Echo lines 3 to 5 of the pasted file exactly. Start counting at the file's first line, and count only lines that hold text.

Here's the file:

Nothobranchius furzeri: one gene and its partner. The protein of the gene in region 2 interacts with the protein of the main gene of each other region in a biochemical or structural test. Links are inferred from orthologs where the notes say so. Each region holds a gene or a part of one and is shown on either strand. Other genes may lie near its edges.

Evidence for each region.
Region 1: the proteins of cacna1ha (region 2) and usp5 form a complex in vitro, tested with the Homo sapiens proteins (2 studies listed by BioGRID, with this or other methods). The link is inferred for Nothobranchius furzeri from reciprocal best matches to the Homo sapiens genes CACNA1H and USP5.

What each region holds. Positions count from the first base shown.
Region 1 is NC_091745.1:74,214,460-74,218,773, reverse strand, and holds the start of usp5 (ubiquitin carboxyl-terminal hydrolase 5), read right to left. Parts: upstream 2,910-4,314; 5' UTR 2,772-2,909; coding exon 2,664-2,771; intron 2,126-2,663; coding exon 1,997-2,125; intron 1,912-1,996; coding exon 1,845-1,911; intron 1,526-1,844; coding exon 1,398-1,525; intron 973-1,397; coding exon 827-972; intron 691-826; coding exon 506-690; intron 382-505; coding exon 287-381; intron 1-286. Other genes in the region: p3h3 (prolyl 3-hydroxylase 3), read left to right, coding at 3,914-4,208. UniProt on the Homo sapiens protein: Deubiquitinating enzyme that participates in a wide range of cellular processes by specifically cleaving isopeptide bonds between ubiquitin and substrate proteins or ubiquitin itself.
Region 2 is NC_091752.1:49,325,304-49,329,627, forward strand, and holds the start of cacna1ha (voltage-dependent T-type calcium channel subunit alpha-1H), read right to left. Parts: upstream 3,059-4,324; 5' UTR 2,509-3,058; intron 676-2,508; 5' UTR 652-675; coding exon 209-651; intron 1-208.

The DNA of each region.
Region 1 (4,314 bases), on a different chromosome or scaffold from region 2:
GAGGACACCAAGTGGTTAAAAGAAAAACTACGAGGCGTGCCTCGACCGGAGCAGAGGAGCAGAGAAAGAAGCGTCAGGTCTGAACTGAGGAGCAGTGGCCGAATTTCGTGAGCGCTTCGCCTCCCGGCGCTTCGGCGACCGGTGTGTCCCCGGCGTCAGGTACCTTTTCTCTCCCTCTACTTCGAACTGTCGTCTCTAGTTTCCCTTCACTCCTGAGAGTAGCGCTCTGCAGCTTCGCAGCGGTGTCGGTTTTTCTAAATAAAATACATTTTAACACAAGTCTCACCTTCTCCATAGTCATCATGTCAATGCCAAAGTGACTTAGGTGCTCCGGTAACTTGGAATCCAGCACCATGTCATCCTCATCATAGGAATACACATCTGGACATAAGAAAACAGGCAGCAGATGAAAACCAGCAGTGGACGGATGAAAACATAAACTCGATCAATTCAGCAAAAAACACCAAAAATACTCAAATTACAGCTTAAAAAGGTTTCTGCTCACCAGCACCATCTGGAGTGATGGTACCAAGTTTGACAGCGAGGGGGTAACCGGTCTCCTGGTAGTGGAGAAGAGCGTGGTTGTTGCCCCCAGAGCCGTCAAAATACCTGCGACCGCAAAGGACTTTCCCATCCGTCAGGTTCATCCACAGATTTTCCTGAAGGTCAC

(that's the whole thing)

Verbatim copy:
Region 1: the proteins of cacna1ha (region 2) and usp5 form a complex in vitro, tested with the Homo sapiens proteins (2 studies listed by BioGRID, with this or other methods). The link is inferred for Nothobranchius furzeri from reciprocal best matches to the Homo sapiens genes CACNA1H and USP5.

What each region holds. Positions count from the first base shown.
Region 1 is NC_091745.1:74,214,460-74,218,773, reverse strand, and holds the start of usp5 (ubiquitin carboxyl-terminal hydrolase 5), read right to left. Parts: upstream 2,910-4,314; 5' UTR 2,772-2,909; coding exon 2,664-2,771; intron 2,126-2,663; coding exon 1,997-2,125; intron 1,912-1,996; coding exon 1,845-1,911; intron 1,526-1,844; coding exon 1,398-1,525; intron 973-1,397; coding exon 827-972; intron 691-826; coding exon 506-690; intron 382-505; coding exon 287-381; intron 1-286. Other genes in the region: p3h3 (prolyl 3-hydroxylase 3), read left to right, coding at 3,914-4,208. UniProt on the Homo sapiens protein: Deubiquitinating enzyme that participates in a wide range of cellular processes by specifically cleaving isopeptide bonds between ubiquitin and substrate proteins or ubiquitin itself.